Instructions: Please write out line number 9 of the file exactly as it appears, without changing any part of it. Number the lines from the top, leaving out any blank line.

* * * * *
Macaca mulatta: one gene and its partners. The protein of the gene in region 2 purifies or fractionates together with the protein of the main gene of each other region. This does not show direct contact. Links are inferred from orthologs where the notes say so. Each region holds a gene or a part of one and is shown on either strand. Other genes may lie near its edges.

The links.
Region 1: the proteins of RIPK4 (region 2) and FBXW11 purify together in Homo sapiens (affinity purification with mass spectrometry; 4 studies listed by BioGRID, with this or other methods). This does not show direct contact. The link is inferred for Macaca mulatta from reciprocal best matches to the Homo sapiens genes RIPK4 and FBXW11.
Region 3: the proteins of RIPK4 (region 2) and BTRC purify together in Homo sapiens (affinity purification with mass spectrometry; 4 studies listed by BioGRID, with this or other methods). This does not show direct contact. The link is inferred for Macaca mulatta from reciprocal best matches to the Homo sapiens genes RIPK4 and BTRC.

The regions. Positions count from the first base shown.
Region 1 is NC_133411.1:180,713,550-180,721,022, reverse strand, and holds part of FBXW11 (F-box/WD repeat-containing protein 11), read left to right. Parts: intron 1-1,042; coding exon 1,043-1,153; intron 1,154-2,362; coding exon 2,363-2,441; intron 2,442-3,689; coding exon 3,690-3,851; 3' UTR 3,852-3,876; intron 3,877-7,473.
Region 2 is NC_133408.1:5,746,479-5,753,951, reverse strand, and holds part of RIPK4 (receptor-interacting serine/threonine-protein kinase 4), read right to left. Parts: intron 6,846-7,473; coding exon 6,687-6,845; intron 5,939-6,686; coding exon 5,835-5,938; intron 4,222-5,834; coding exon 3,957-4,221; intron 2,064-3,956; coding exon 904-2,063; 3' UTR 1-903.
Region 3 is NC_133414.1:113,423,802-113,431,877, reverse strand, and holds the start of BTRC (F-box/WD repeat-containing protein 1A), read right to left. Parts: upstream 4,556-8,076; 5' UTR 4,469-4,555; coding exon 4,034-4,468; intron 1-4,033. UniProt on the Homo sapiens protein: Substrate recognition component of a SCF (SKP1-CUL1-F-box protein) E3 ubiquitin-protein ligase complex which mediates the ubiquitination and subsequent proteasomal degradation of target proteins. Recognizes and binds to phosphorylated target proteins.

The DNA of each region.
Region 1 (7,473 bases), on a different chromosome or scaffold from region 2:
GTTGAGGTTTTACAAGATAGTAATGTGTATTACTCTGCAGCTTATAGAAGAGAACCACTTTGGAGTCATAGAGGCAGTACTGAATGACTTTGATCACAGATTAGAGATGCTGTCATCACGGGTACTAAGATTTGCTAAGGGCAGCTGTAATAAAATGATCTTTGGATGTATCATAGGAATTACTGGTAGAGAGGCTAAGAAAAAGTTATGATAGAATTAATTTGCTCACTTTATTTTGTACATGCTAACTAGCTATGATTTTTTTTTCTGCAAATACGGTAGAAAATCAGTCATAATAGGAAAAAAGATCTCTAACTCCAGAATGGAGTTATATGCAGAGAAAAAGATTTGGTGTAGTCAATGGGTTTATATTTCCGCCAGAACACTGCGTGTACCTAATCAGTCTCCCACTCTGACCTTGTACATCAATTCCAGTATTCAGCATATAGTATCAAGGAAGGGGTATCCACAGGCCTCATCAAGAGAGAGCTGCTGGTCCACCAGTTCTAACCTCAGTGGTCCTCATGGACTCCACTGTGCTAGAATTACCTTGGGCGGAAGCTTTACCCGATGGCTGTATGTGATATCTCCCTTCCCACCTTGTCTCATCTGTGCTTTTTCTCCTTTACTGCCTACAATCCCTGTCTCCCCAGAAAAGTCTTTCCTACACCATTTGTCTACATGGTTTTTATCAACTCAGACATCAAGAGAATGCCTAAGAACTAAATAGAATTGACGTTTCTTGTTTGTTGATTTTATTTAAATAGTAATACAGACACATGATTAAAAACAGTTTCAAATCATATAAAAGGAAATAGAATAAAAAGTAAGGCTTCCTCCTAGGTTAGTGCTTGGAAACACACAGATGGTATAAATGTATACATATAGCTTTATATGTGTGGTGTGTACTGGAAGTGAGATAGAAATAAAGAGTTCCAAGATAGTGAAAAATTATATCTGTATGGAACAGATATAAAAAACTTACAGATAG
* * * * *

The DNA of each region.